Facial keypoints extraction using Caffe

Facial keypoints extraction is a challenging problem and deep learning is a hot topic and much explored area. Caffe is a popular deep learning library implementing deep learning on large datasets. Caffe is much much faster and convolutional neural networks seems to perform much better with images and can run in GPU and CPU.  Running in Nvidia GPU with CUDA support is almost 20X faster than CPU.  MNIST dataset classification has achieved more than 99% accuracy using convolutions in images.

figure_3

The facial keypoints problem is a classic multi label regression problem. The input is (96,96) pixel grayscale images and we have to determine 30 outputs. Kaggle has a interesting facial keypoints competition: https://www.kaggle.com/c/facial-keypoints-detection

Before we move on to using caffe, lets try a simple linear regression model, to see if we can crack this problem with lowest MSE (mean square error). We will use FANN neural network library written in C as native C code is so much faster is todays CPUs than python.

What do you need

Before we proceed further, you must be familiar with

Python
Pandas
C/C++
Scikit-learn, Scikit-Image
Numpy/Scipy
CUDA from Nvidia
Linux (ubuntu)
Compiling various tools and libraries in Linux/Mac
Basic knowledge of Caffe and Deep Learning

FANN Neural Network Library

Implementing a neural network using FANN is the easiest i have seen.  You can find the documentation here: http://leenissen.dk/fann/html/files/fann_train-h.html

All you have to do is dump the image data, into the format FANN is able to read and the netowrk model will be able to learn in this format. We reduce and shrink the images to 28×28 pixels and dump the data for our network to read. We use 100% of the training data without dropping the NaNs and we populate it with mean values.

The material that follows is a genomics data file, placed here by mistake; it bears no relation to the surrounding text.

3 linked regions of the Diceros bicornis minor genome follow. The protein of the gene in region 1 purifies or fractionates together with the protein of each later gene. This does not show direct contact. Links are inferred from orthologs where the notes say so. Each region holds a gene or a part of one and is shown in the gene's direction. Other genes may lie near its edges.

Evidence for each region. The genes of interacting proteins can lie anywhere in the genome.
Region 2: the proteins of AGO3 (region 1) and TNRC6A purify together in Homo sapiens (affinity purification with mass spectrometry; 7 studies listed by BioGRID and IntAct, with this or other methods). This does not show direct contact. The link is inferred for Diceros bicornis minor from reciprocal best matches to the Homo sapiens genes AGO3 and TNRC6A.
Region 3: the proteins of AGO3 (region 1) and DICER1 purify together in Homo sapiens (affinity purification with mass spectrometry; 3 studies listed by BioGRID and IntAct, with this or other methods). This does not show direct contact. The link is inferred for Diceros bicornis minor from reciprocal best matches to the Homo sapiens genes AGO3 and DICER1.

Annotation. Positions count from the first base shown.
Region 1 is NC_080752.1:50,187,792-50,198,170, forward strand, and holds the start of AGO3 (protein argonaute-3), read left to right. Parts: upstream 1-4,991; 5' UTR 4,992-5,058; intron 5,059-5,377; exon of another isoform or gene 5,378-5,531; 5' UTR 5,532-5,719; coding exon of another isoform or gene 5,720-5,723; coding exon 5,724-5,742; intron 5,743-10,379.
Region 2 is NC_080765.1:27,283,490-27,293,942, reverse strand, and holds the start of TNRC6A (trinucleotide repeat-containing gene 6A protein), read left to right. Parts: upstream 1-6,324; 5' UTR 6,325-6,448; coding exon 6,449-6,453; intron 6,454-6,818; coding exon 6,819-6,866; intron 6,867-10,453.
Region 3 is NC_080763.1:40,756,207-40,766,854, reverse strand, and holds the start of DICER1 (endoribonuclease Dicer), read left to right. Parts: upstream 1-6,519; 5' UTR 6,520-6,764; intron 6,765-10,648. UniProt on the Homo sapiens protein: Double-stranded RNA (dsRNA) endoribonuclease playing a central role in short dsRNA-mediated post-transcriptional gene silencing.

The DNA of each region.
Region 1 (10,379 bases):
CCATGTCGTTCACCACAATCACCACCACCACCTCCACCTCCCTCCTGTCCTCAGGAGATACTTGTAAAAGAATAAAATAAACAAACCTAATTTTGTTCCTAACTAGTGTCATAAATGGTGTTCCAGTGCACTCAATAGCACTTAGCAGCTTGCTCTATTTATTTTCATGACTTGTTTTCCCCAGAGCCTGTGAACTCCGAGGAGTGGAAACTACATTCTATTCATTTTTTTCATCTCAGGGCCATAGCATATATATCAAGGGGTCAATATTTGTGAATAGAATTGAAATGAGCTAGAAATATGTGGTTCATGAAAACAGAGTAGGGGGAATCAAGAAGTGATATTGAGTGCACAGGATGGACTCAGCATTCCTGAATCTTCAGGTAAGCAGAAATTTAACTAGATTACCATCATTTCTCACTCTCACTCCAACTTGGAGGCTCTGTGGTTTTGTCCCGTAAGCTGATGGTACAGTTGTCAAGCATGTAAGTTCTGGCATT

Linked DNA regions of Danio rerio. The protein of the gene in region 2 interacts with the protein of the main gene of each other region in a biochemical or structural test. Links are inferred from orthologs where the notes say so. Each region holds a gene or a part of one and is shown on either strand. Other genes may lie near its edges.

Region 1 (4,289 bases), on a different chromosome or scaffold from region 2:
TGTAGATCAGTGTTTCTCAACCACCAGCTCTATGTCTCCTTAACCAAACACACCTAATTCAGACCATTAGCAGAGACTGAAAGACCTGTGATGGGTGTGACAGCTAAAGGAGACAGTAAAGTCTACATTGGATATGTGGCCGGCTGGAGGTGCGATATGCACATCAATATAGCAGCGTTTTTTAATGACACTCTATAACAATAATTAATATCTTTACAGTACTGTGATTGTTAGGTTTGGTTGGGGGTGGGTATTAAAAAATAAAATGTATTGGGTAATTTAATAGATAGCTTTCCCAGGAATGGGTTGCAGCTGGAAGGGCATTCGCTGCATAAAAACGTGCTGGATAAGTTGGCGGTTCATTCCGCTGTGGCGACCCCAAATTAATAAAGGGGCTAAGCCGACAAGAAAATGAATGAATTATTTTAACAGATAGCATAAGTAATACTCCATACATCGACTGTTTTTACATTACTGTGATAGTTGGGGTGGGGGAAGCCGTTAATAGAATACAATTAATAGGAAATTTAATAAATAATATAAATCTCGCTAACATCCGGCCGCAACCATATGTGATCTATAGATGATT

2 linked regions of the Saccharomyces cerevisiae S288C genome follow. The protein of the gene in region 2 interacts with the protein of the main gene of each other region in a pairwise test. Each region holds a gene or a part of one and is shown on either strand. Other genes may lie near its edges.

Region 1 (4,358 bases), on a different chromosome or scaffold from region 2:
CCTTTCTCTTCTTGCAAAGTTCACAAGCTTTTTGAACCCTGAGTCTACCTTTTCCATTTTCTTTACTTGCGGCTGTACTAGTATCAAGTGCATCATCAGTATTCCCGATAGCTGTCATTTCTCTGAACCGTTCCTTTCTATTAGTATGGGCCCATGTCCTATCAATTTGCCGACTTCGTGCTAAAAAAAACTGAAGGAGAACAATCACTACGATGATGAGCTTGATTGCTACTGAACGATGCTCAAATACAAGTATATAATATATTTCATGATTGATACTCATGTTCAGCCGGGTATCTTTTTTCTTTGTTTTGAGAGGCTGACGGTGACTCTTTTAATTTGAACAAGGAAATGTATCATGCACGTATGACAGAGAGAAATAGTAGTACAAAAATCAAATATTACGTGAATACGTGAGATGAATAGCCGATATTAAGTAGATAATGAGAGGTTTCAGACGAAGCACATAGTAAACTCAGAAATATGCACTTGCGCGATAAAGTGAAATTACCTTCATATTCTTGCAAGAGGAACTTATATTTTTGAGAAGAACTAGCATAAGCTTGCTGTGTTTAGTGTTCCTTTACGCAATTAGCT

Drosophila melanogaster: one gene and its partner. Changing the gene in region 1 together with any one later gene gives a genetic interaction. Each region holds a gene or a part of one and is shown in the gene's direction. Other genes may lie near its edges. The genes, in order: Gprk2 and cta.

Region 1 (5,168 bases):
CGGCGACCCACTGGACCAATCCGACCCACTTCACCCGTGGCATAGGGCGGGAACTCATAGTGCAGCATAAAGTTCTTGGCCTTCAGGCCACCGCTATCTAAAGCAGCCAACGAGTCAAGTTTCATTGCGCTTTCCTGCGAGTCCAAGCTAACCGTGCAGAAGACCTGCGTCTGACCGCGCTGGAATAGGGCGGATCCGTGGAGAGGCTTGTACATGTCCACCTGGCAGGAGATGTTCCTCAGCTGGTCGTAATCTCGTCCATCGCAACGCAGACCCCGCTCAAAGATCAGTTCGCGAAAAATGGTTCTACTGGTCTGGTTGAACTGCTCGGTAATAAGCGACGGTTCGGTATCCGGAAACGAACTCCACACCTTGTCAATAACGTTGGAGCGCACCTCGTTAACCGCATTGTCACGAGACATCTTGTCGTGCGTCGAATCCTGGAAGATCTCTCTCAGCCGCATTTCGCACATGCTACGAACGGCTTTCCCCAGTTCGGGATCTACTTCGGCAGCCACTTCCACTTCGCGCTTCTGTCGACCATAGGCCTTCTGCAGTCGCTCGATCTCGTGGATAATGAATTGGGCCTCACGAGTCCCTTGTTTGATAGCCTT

A simple linear regression using FANN neural network perceptron model. after about 100 iterations produces only MSE of 0.000146. All i did was to connect inputs 24*24 size images (shrinked by 4X)  to 30 outputs.

 Epochs          980. Current error: 0.0001471710. Bit fail 0.
 Epochs          990. Current error: 0.0001470396. Bit fail 0.
 Epochs         1000. Current error: 0.0001469008. Bit fail 0.

As you can see, the real training error is 0.000146 * 96 * 4 = 0.056

You can find all the files in github project https://github.com/olddocks/facialkeypoints. You have to download the kaggle csv files as well.

prepare_test.py  -> Dumps the images as training data for FANN to read
 prepare_train.py -> Prepares and dumps the test data to FANN format
 facial.c -> Neural network trainer
 ftest.c -> Testing and predictions (produces results.txt)
 kaggle.py -> Produces kaggle.csv (results to upload to kaggle)

To start the trainer, first you have to first compile the C code.

gcc facial.c -o facial -lfann2 -lm -I /usr/local/include/fann
gcc ftest.c -o ftest -lfann2 -lm -I /usr/local/include/fann

After you run

python prepare_data.py
python prepare_test.py
./facial
./ftest
python kaggle.py

Lets analyze the results are like this first test images 1,2. The first shows 30 predicted against the original values. The one in brackets are difference between predicted and original, just for the understanding on how far the difference is..

Testing network..
0  69.45/71.08(1.63)  38.68/39.58(0.91)  28.68/26.33(-2.35)  37.64/38.05(0.42)  59.64/59.26(-0.39)  36.75/36.07(-0.68)  74.55/73.94(-0.61)  35.51/34.62(-0.89)  36.81/37.48(0.67)  39.01/39.40(0.39)  21.39/22.06(0.67)  39.60/40.33(0.73)  54.88/53.30(-1.58)  29.95/29.99(0.04)  81.32/80.95(-0.37)  28.47/27.98(-0.49)  38.53/38.78(0.25)  32.26/33.30(1.04)  14.30/14.80(0.50)  33.95/35.98(2.04)  49.06/47.37(-1.69)  65.84/69.80(3.96)  70.50/72.60(2.10)  73.40/71.86(-1.54)  32.93/34.23(1.30)  77.32/77.34(0.02)  50.59/51.60(1.01)  75.66/75.96(0.31)  48.09/46.98(-1.11)  82.92/81.27(-1.64)